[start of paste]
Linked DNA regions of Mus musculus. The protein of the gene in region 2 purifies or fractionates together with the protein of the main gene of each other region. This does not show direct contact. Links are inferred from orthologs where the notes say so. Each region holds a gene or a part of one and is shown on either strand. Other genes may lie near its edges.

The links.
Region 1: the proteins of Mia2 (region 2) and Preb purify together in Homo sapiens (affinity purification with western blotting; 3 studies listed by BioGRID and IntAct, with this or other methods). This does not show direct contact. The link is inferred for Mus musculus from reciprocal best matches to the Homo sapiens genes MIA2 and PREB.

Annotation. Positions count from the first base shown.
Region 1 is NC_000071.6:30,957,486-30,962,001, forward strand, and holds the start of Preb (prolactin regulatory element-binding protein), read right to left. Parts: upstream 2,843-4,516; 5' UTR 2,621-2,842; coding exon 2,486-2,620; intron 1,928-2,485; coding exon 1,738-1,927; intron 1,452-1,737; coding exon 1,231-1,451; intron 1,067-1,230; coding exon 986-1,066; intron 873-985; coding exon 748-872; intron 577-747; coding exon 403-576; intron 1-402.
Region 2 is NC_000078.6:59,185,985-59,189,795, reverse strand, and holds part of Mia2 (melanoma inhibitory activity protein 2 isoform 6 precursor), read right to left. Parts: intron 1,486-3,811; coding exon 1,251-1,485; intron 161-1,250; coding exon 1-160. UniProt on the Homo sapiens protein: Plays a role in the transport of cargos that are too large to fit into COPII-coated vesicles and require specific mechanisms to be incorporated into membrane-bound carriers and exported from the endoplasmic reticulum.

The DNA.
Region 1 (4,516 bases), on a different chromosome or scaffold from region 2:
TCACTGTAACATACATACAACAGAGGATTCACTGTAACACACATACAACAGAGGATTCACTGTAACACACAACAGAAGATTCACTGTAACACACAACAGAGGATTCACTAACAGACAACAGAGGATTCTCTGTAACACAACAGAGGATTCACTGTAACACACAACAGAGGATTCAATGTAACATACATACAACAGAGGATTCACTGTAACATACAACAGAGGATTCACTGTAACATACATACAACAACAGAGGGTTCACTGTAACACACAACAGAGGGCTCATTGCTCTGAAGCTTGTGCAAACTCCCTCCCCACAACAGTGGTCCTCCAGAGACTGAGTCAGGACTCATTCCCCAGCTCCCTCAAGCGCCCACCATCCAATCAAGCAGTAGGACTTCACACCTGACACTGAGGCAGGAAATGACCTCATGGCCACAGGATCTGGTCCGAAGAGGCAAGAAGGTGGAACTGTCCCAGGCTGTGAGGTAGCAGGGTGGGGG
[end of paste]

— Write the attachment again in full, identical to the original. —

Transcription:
Linked DNA regions of Mus musculus. The protein of the gene in region 2 purifies or fractionates together with the protein of the main gene of each other region. This does not show direct contact. Links are inferred from orthologs where the notes say so. Each region holds a gene or a part of one and is shown on either strand. Other genes may lie near its edges.

The links.
Region 1: the proteins of Mia2 (region 2) and Preb purify together in Homo sapiens (affinity purification with western blotting; 3 studies listed by BioGRID and IntAct, with this or other methods). This does not show direct contact. The link is inferred for Mus musculus from reciprocal best matches to the Homo sapiens genes MIA2 and PREB.

Annotation. Positions count from the first base shown.
Region 1 is NC_000071.6:30,957,486-30,962,001, forward strand, and holds the start of Preb (prolactin regulatory element-binding protein), read right to left. Parts: upstream 2,843-4,516; 5' UTR 2,621-2,842; coding exon 2,486-2,620; intron 1,928-2,485; coding exon 1,738-1,927; intron 1,452-1,737; coding exon 1,231-1,451; intron 1,067-1,230; coding exon 986-1,066; intron 873-985; coding exon 748-872; intron 577-747; coding exon 403-576; intron 1-402.
Region 2 is NC_000078.6:59,185,985-59,189,795, reverse strand, and holds part of Mia2 (melanoma inhibitory activity protein 2 isoform 6 precursor), read right to left. Parts: intron 1,486-3,811; coding exon 1,251-1,485; intron 161-1,250; coding exon 1-160. UniProt on the Homo sapiens protein: Plays a role in the transport of cargos that are too large to fit into COPII-coated vesicles and require specific mechanisms to be incorporated into membrane-bound carriers and exported from the endoplasmic reticulum.

The DNA.
Region 1 (4,516 bases), on a different chromosome or scaffold from region 2:
TCACTGTAACATACATACAACAGAGGATTCACTGTAACACACATACAACAGAGGATTCACTGTAACACACAACAGAAGATTCACTGTAACACACAACAGAGGATTCACTAACAGACAACAGAGGATTCTCTGTAACACAACAGAGGATTCACTGTAACACACAACAGAGGATTCAATGTAACATACATACAACAGAGGATTCACTGTAACATACAACAGAGGATTCACTGTAACATACATACAACAACAGAGGGTTCACTGTAACACACAACAGAGGGCTCATTGCTCTGAAGCTTGTGCAAACTCCCTCCCCACAACAGTGGTCCTCCAGAGACTGAGTCAGGACTCATTCCCCAGCTCCCTCAAGCGCCCACCATCCAATCAAGCAGTAGGACTTCACACCTGACACTGAGGCAGGAAATGACCTCATGGCCACAGGATCTGGTCCGAAGAGGCAAGAAGGTGGAACTGTCCCAGGCTGTGAGGTAGCAGGGTGGGGG